Two Florida lawmakers have responded to the opioid epidemic with bills that would increase sentences for selling fentanyl and require hospitals to provide additional care for overdose victims.
The bills are the first introduced in the Florida Legislature’s 2017 addressing the opioid epidemic. The session begins on March 7.
HB 61, filed by Rep. Larry Lee, D-Port St. Lucie, requires hospitals to screen overdose patients to determine the need for additional services and prohibits hospitals from discharging overdose patients to a detox or drug treatment center until the patient is stable.
The attending physician must also attempt to contact the overdose patient’s primary care physician or any other treatment providers who prescribed a controlled substance to the patient within the last year and inform them of the overdose.
If the patient is currently in a treatment program, the hospital’s attending physician must also inform the medical director at the treatment center about the overdose.
The hospital must also inform an overdose patient’s family or emergency contact about the overdose, the drug the attending physician believes may have caused the overdose and provide them with a list of drug treatment providers. Information about how to take legal action to protect an addict under Florida’s Marchman and Baker acts must also be provided.
Finally, the bill bars police and prosecutors from filing criminal charges for drug possession against overdose victims when the drugs are discovered during emergency, life-saving efforts.
SB 150, introduced by Sen. Greg Steube, R, Sarasota on December 12, makes selling, buying or manufacturing at least 4 grams of fentanyl a first-degree felony. Fentanyl is an opioid painkiller used to sedate surgical patients and relieve chronic pain. It is 50 times more powerful than heroin.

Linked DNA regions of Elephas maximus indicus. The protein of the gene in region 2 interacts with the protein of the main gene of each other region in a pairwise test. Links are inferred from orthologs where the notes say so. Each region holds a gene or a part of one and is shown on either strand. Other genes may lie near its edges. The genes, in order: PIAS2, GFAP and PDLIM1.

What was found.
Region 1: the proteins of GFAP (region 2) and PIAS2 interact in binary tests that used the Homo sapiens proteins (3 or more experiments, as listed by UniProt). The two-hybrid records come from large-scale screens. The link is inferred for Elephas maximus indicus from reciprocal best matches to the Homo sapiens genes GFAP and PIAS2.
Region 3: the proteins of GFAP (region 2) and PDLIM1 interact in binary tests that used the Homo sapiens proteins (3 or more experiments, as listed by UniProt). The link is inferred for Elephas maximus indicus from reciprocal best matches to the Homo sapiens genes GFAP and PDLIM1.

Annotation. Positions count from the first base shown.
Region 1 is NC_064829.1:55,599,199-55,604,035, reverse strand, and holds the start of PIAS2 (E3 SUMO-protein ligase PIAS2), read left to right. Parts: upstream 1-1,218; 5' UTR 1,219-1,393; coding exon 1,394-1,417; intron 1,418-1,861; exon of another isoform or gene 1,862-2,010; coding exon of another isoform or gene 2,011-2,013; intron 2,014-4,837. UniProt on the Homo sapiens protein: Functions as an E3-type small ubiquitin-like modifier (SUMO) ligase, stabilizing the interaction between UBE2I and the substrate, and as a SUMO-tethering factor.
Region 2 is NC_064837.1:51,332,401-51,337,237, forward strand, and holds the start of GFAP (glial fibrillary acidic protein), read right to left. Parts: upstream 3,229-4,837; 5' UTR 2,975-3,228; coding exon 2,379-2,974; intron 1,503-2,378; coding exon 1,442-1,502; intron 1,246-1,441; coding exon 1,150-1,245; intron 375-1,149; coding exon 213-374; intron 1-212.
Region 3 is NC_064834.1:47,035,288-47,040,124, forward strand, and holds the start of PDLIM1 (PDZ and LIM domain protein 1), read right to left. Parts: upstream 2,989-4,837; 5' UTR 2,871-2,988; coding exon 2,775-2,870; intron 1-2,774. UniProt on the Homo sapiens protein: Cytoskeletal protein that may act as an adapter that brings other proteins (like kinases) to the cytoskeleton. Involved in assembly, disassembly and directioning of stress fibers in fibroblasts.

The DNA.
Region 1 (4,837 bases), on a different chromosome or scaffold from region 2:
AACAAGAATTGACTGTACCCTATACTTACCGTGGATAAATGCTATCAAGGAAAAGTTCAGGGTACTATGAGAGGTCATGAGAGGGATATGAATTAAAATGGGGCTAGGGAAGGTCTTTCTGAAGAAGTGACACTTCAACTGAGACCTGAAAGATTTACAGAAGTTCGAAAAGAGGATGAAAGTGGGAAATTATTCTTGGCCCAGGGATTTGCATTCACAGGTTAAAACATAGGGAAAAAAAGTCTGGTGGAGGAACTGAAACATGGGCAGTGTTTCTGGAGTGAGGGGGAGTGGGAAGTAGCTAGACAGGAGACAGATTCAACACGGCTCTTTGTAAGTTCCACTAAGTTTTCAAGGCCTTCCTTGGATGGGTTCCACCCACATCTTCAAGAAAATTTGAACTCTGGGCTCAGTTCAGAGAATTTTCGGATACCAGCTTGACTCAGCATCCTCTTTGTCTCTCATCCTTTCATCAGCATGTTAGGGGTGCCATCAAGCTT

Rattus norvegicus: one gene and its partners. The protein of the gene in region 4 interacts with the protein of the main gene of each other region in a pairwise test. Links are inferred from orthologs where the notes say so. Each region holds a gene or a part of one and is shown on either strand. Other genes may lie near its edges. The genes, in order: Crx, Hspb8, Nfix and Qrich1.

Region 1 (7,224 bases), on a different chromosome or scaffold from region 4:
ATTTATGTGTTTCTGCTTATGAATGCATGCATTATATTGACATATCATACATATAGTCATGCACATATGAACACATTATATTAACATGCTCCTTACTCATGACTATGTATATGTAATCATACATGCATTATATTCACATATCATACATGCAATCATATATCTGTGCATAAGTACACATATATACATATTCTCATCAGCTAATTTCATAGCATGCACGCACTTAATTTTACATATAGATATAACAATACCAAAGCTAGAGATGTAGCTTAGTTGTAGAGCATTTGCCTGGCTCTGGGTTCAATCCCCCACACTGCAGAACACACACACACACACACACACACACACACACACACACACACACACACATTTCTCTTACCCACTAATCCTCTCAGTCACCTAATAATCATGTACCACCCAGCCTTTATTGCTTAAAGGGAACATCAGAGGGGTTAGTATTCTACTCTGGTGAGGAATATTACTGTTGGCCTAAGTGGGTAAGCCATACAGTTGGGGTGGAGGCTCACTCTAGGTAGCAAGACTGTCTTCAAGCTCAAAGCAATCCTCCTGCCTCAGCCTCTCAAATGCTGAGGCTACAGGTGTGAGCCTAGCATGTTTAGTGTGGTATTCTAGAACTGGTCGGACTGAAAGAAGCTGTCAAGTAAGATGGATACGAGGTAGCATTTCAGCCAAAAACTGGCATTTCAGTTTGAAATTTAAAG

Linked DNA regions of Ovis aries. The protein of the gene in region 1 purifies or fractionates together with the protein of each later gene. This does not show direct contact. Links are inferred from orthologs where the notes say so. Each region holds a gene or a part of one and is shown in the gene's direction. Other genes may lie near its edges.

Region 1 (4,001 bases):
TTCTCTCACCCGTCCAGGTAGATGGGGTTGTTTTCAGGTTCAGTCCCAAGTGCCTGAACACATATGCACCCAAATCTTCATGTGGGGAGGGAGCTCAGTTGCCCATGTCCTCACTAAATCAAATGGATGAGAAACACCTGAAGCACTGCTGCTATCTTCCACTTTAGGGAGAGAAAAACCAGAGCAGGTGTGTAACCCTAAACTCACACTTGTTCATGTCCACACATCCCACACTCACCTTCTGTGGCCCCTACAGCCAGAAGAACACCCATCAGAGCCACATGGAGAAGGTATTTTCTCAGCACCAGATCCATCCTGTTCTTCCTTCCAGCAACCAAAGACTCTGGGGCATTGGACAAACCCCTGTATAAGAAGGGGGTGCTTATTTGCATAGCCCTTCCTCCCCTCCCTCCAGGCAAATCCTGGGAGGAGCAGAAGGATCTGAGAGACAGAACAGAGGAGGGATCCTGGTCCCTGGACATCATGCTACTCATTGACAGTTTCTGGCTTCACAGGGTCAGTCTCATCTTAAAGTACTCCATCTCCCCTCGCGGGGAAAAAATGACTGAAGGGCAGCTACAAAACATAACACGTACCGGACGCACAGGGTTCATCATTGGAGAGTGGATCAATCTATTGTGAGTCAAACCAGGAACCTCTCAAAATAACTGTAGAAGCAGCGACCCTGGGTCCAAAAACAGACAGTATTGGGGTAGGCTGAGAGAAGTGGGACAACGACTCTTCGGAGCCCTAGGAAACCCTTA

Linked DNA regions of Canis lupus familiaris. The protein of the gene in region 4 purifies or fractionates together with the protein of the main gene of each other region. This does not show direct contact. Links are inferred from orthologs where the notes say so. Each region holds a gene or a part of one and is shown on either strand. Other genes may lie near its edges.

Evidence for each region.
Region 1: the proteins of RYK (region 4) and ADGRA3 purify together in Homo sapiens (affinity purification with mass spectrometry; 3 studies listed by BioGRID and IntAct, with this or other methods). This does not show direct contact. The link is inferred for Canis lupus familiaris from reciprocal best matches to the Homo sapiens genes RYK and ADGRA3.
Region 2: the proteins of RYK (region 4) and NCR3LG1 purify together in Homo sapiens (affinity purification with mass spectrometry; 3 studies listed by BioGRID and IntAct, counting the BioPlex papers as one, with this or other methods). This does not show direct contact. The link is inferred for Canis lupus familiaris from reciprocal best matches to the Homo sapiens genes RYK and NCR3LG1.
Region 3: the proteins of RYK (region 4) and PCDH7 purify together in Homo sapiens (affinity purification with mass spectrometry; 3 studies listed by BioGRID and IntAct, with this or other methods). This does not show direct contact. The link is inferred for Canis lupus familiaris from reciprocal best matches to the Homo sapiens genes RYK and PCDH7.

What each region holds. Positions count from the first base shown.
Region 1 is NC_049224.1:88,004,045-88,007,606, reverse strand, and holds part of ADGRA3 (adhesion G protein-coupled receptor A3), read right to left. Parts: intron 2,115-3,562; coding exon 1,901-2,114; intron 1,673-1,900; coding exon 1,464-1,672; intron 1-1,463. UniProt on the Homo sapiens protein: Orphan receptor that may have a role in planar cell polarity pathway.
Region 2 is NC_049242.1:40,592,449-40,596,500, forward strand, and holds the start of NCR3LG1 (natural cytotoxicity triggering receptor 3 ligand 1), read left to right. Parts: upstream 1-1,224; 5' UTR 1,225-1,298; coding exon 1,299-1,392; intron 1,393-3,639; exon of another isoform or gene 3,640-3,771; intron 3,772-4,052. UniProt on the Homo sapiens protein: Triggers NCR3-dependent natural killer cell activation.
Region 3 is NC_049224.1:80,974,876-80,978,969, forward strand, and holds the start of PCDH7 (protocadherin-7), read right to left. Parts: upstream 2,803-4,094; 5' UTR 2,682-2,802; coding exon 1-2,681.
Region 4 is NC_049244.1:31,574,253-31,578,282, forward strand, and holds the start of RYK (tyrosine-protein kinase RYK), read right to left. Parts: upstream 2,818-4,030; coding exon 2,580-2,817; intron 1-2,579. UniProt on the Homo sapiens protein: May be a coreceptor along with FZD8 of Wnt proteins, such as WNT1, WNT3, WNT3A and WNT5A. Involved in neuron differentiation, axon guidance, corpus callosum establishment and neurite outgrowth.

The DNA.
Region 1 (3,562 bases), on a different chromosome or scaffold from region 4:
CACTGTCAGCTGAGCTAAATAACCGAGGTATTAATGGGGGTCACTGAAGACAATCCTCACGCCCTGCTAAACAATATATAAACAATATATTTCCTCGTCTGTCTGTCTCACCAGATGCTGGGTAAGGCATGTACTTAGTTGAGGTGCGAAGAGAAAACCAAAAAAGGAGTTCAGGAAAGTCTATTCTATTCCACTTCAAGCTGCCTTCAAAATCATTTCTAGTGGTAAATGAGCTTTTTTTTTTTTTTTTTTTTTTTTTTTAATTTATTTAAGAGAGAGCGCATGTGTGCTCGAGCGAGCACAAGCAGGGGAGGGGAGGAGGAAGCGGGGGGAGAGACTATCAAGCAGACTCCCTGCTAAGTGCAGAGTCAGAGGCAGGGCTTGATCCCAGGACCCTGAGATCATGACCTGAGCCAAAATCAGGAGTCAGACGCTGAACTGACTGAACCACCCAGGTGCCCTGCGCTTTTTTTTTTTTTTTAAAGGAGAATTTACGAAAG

In The Palm Beach Post’s Nov. 20 analysis of 216 people who died in 2015 from heroin-related overdoses, fentanyl was found in 42 percent of the cases.
Steube, whose district covers communities particularly hard hit by the opioid epidemic, is chair of the Senate Judiciary Committee.
Local lawmakers, Sen. Jeff Clemens, D-Lake Worth, and Rep. Bill Hager, R-Boca Raton, have said they, too, will file bills based on the recommendations of the Sober Home Task Force.
During the 2016 legislative session, lawmakers gave $275,000 to Palm Beach County State Attorney Dave Aronberg to investigate corruption in the drug treatment industry and propose new laws and regulations and tweaks to existing ones.
The Sober Home Task Force has made nine arrests since Aronberg launched it on July 1. A three-month-long grand jury investigation revealed widespread patient brokering and insurance fraud and recommended changes to laws and regulations.
Aronberg, a former state senator, said he would travel to Tallahassee to urge lawmakers to incorporate the recommendations of the grand jury in their bills and to lobby for additional money for treatment and regulatory oversight.